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The Eternal Life As Taught By Professor Munsterberg
Some philosophical pessimists undervalue life simply because ...

Zen In The Dark Age
The latter half of the Ashikaga period was the age of arms an...

Zazen And The Forgetting Of Self
Zazen is a most effectual means of destroying selfishness, th...

Zen And Supernatural Power
Yoga claims that various supernatural powers can be acquired ...

The Sermon Of The Inanimate
The Scripture of Zen is written with facts simple and familia...

The Resemblance Of The Zen Monk To The Samurai
Let us point out in brief the similarities between Zen and Ja...

Three Important Elements Of Zen
To understand how Zen developed during some four hundred year...

Shakya Muni And The Prodigal Son
A great trouble with us is that we do not believe in half the...

Let Go Of Your Idle Thoughts
A famous Zenist, Mu-go-koku-shi, is said to have replied ...

Idealistic Scepticism Concerning Objective Reality
But extreme Idealism identifies 'to be' with 'to be known,' a...

The Buddha Of Mercy
Milton says: "Virtue may be assailed, but never hurt; Sur...

Epicureanism And Life
There are a good many people always buoyant in spirit and mir...

The Development Of The Southern And Of The Northern School Of Zen
After the death of the Fifth Patriarch the venerable Shang Si...

Flight Of The Sixth Patriarch
On the following morning the news of what had happened during...

The Third Step In The Mental Training
To be the lord of mind is more essential to Enlightenment, wh...

The Parable Of A Drunkard
Now the question arises, If all human beings are endowed with...

Life In The Concrete
Life in the concrete, which we are living, greatly differs fr...

The Spiritual Attainment Of The Sixth Patriarch
Some time before his death (in 675 A.D.) the Fifth Patriarch ...

The Great Person And Small Person
For these reasons Zen proposes to call man Buddha-natured or ...

Zen After The Downfall Of The Ho-jo Regency
Towards the end of the Ho-Jo period, and after the downfall o...




The Errors Of Philosophical Pessimists And Religious Optimists








Philosophical pessimists maintain that there are on earth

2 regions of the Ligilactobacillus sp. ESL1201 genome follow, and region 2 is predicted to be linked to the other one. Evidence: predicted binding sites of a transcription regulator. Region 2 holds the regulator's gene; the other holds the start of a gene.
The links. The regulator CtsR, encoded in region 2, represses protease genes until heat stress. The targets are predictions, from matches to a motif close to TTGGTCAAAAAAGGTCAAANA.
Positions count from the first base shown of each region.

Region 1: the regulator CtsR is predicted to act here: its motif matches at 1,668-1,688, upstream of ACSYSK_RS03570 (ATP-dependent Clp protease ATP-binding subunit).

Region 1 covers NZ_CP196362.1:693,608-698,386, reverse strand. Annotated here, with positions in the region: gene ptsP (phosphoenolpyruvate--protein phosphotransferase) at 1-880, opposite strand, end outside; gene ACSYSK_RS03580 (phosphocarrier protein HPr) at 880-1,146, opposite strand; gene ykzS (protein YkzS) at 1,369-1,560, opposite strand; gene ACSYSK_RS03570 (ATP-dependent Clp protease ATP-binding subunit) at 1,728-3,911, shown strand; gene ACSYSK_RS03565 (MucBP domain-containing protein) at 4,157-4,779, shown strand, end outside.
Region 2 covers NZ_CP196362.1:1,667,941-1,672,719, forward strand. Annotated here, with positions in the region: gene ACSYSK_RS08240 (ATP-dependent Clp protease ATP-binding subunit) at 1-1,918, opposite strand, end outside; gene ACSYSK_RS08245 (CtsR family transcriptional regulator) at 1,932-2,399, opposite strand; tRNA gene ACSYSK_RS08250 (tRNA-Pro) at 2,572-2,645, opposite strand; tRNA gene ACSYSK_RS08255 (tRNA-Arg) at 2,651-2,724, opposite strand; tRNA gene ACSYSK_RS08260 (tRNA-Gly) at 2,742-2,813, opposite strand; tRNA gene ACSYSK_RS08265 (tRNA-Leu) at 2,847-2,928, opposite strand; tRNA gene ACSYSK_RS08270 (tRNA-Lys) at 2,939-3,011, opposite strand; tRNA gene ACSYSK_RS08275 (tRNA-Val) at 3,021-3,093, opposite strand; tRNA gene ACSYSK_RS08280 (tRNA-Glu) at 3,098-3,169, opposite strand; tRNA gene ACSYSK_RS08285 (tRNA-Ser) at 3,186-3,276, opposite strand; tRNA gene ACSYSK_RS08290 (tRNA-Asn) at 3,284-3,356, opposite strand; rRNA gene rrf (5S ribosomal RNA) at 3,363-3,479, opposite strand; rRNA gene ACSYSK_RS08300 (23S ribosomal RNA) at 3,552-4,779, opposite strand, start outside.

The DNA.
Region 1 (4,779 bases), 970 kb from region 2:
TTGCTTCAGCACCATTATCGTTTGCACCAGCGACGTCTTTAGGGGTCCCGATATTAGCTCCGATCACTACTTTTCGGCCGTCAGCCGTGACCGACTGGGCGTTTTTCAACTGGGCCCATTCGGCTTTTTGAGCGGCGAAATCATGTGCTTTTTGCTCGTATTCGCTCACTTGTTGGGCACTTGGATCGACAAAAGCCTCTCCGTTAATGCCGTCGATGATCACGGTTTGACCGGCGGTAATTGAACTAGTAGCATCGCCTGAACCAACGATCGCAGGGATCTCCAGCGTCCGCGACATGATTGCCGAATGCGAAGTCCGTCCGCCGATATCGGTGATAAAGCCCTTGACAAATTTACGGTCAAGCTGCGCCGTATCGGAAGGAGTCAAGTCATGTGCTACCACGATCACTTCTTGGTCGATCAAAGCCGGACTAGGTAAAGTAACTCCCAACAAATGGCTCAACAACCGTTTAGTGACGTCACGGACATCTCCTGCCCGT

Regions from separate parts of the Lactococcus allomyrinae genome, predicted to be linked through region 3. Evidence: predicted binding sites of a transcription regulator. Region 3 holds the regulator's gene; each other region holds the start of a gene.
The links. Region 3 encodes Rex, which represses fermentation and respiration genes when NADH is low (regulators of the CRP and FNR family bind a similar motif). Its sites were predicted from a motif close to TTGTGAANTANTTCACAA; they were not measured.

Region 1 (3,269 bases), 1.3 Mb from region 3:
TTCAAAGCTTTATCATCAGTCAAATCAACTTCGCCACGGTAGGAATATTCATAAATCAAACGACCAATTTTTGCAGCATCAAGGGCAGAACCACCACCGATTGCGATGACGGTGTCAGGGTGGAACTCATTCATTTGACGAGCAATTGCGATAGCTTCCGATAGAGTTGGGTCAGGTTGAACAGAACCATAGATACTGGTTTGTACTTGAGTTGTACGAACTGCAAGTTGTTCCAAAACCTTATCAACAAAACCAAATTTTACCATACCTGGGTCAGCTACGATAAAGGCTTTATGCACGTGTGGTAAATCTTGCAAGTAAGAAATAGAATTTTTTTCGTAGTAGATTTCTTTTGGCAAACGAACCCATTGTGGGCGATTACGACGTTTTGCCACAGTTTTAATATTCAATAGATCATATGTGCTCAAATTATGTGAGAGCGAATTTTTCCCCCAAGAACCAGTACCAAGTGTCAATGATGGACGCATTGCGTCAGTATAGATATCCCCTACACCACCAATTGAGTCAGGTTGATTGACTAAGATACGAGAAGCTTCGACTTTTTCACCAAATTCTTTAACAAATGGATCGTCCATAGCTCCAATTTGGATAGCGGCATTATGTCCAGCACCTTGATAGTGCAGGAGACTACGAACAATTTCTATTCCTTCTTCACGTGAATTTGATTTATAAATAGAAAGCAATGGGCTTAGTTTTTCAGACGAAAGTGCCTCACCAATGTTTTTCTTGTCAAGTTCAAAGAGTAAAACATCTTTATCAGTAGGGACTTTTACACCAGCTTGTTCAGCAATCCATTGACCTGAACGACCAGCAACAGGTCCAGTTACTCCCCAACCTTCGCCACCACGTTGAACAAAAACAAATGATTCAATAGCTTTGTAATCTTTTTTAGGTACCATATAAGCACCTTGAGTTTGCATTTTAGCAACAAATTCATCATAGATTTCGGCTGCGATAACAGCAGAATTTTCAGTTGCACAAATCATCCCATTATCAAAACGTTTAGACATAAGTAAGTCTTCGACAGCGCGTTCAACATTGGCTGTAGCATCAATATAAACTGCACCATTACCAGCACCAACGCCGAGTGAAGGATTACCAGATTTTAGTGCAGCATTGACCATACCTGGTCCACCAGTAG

many more causes of pain than of pleasure; and that pain exists
positively, but pleasure is a mere absence of pain because we are
conscious of sickness but not of health; of loss, but not of
possession. On the contrary, religious optimists insist that there
must not be any evil in God's universe, that evil has no independent
nature, but simply denotes a privation of good--that is, evil is
null, is nought, is silence implying sound.'


Schopenhauer, 'The World as Will and Idea' (R. B. Haldane
and J. Kemp's translation, vol. iii., pp. 384-386); Hartman,
'Philosophy of the Unconsciousness' (W. C. Coupland's translation,
vol. iii., pp. 12-119).


No matter what these one-sided observers' opinion may be, we are
certain that we experience good as well as evil, and feel pain and
pleasure as well. Neither can we alleviate the real sufferings of
the sick by telling them that sickness is no other than the absence
of health, nor can we make the poor a whit richer by telling them
that poverty is a mere absence of riches. How could we save the
dying by persuading them that death is a bare privation of life? Is
it possible to dispirit the happy by telling them that happiness is
unreal, or make the fortunate miserable by telling them that fortune
has no objective reality, or to make one welcome evil by telling one
that it is only the absence of good?

You must admit there are no definite external causes of pain nor
those of pleasure, for one and the same thing causes pain at one time
and pleasure at another. A cause of delight to one person turns out
to be that of aversion to another. A dying miser might revive at the
sight of gold, yet a Diogenes would pass without noticing it. Cigars
and wine are blessed gifts of heaven to the intemperate, but
accursed poison to the temperate. Some might enjoy a long life, but
others would heartily desire to curtail it. Some might groan under a
slight indisposition, while others would whistle away a life of
serious disease. An Epicure might be taken prisoner by poverty, yet
an Epictetus would fearlessly face and vanquish him. How, then, do
you distinguish the real cause of pain from that of pleasure? How do
you know the causes of one are more numerous than the causes of the
other?


The author of Han Shu (Kan Sho) calls spirits the gift of
Heaven.


Expose thermometers of several kinds to one and the same temperature.
One will indicate, say, 60, another as high as 100, another as low as
15. Expose the thermometers of human sensibilities, which are of
myriads of different kinds, to one and the same temperature of
environment. None of them will indicate the same degrees. In one
and the same climate, which we think moderate, the Eskimo would be
washed with perspiration, while the Hindu would shudder with cold.
Similarly, under one and the same circumstance some might be
extremely miserable and think it unbearable, yet others would be
contented and happy. Therefore we may safely conclude that there are
no definite external causes of pain and pleasure, and that there must
be internal causes which modify the external.






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Previous: Epicureanism And Life



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